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The Legislature Makes Significant Structural Changes to the Oregon Land Use Program

By Edward J. Sullivan and Carrie A. Richter

While much of the attention on land use legislation in the 2013 legislature focused upon wineries, employment lands in Hillsboro and budgets, that body also made significant changes to the structure of the Oregon land use program to respond to concerns of its friends and critics.

First, there was the vexed issue of population forecasting and allocations.  These activities are important because they are often the basis for grants of state and federal funds.  Originally, Metro and counties (outside the Metro region) were tasked with both of these responsibilities.  While Metro has dealt with these issues often (because it must, by legislative direction, review its urban growth boundary and underlying population forecasts every five years), counties have had a more difficult time, as there are levels of interest in such forecasts, differing approaches to forecasting and an aversion of county governing bodies to conflict when cities within that county quarrel over their share of the overall county population.  Cities sometimes hired consultants to increase their population projects (and their funds).  The result all too often was that county governing bodies declined to deal with these issues.  Even with some more recent legislative changes, the consensus was that this important cog in the wheel of planning was broken.

The legislature, on the advice of the Department of Land Conservation and Development (“DLCD”) and its advisory committee passed HB 2253, which left the Metro population forecasting role in place, but designated the Portland State University Population Research Center as the agency that would undertake both population forecasts and allocations for all other jurisdictions.  HB 2253 directs the Center to provide notice of these matters, as well as its methodologies and supporting data, so that could be made known.  However, the legislation also purported to make those decisions final and immune from further review, an unlikely result.

Another problem plaguing the land use program was the mortality rate of urban growth boundary changes, whether affecting a few properties or the result of an overall revision of a city plan.  Cases involving Metro and the Cities of Woodburn and McMinnville had too often found the results of years of work and local compromise undone when Land Use Board of Appeals (LUBA) or a court found the rationale failed to meet state statutes, goals and rules.  There was tremendous interest in finding a simpler, legally viable and fact-based way of making these changes.

In response to the advice of DLCD and an advisory committee, the legislature passed HB 2254, which also applies outside the Portland Metro area,  to require the Land Conservation and Development Commission (“LCDC”) to provide for two simpler but optional processes by rule – one applicable to cities of under 10,000 population and another to cities over 10,000 population.  The processes are similar, but not identical.  LCDC is required to design rules that are fact-based so that sufficient buildable lands for needed housing and employment opportunities may be provided over a 14-year period; ensure that cities will not become less efficient in its use of land that urban population per square mile will continue to increase; and the rate of conversion of agricultural and forest lands to urban uses will not increase over time.  A host of considerations and factors are listed to be applied and provision is made against “bait and switch” of lands added to the boundary for one use (such as employment) being diverted to another and for lands not urbanized in the planning period.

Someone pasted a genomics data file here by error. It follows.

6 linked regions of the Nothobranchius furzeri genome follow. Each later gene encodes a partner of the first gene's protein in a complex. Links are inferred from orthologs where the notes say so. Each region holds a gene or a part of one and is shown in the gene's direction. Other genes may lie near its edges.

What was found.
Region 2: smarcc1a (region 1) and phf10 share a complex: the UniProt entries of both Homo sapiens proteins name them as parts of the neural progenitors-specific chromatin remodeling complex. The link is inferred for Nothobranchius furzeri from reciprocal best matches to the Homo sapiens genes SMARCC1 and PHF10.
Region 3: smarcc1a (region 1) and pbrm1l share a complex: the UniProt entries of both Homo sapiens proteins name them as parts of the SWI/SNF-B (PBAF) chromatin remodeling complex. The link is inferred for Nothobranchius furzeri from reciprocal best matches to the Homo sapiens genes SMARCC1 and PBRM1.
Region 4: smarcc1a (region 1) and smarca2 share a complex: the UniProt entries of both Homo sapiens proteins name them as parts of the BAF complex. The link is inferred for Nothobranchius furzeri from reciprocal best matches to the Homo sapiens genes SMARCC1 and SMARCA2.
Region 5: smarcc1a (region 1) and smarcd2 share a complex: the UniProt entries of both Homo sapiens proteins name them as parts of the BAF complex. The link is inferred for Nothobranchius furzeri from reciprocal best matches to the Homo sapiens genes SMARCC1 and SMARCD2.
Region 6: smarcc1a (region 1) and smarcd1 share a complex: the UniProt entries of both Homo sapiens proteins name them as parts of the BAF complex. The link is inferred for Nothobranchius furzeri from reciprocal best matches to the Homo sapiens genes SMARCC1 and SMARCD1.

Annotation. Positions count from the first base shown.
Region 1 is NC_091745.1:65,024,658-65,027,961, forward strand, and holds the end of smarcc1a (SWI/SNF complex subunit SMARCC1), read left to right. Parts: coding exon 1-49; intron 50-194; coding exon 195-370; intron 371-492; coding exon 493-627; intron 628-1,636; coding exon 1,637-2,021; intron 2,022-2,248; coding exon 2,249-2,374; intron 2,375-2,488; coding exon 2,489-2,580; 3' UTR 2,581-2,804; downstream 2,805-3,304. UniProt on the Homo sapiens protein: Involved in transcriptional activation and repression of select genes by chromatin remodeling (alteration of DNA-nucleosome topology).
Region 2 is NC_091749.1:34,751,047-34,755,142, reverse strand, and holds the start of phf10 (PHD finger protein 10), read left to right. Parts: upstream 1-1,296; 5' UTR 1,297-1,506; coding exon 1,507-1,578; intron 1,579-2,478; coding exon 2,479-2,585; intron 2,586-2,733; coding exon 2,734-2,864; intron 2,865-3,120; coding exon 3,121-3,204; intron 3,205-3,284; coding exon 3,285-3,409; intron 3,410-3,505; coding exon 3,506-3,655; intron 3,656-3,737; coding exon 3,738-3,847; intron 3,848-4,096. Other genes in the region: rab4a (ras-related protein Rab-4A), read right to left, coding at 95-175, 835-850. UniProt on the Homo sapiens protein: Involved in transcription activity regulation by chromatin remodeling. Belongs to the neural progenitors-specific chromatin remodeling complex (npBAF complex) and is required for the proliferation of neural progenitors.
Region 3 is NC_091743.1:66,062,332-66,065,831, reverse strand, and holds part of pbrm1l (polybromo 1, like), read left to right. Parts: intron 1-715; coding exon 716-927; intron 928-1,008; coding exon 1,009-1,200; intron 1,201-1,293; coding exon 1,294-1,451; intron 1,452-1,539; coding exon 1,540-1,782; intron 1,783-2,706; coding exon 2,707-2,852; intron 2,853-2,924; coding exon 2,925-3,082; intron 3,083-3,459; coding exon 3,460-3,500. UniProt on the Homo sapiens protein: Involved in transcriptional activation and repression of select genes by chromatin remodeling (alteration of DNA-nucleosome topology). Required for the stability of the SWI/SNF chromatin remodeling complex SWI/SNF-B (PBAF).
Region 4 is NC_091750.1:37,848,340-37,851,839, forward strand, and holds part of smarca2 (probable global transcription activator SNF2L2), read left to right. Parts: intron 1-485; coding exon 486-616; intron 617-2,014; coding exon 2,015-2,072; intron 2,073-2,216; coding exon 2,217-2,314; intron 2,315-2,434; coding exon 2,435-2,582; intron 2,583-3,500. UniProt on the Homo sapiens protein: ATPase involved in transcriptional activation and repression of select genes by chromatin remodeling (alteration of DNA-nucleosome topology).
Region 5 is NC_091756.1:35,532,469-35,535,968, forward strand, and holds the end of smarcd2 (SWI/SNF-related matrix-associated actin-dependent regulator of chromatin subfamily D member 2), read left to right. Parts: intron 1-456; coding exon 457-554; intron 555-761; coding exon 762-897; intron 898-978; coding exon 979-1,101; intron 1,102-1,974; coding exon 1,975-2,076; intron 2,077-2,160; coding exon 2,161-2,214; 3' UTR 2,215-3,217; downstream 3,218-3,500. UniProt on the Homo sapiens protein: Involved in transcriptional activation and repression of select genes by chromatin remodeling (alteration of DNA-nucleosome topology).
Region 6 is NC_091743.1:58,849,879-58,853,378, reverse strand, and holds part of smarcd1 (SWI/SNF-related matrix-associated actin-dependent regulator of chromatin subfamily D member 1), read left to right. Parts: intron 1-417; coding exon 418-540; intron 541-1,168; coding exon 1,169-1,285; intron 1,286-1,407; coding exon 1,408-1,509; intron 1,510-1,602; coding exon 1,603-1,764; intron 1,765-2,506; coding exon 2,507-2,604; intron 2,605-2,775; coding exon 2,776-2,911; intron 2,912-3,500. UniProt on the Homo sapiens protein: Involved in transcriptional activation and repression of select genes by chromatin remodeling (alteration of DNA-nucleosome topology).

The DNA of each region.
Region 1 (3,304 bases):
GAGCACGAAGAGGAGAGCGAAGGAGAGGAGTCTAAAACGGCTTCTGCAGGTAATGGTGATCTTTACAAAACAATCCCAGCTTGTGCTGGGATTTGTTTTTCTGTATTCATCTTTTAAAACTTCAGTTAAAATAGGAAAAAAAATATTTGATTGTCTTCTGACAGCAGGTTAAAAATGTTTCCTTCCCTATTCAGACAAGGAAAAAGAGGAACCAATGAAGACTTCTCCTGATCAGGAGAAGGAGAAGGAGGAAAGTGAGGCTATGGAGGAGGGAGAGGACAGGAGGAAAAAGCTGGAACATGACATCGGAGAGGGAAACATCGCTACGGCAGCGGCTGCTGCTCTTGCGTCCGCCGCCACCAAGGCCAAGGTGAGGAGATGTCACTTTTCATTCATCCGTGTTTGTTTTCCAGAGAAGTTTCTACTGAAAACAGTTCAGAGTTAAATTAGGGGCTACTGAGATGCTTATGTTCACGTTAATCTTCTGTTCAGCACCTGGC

The legislation also deals with another significant planning problem.  Special districts often supply one or more urban services (such as water, sewer, firefighting and the like), generally to urban areas outside cities.  State policy has long been to coordinate these services with those of cities, a policy that for many reasons has never been carried out.  HB 2254 adds both incentives and penalties to advance this policy of coordination.  For example, if a service district refuses to negotiate an agreement with a city, the city may remove territory that is within its urban growth boundary and the city, from the district.  A mediation and arbitration process for dispute resolution of conflicts is also provided.

Other important provisions deal with the priority of lands to be included within an urban growth boundary and for review by the Land Use Board of Appeals which is decidedly friendlier to cities and promises to result in more fact-based urban growth boundary changes.

Time will tell whether the concerns of critics regarding population forecasts and allocations and urban growth boundary changes will be met by this legislation – LCDC has yet to adopt rules to implement this new direction – but there has been no shortage of thought and effort applied to meet these problems.

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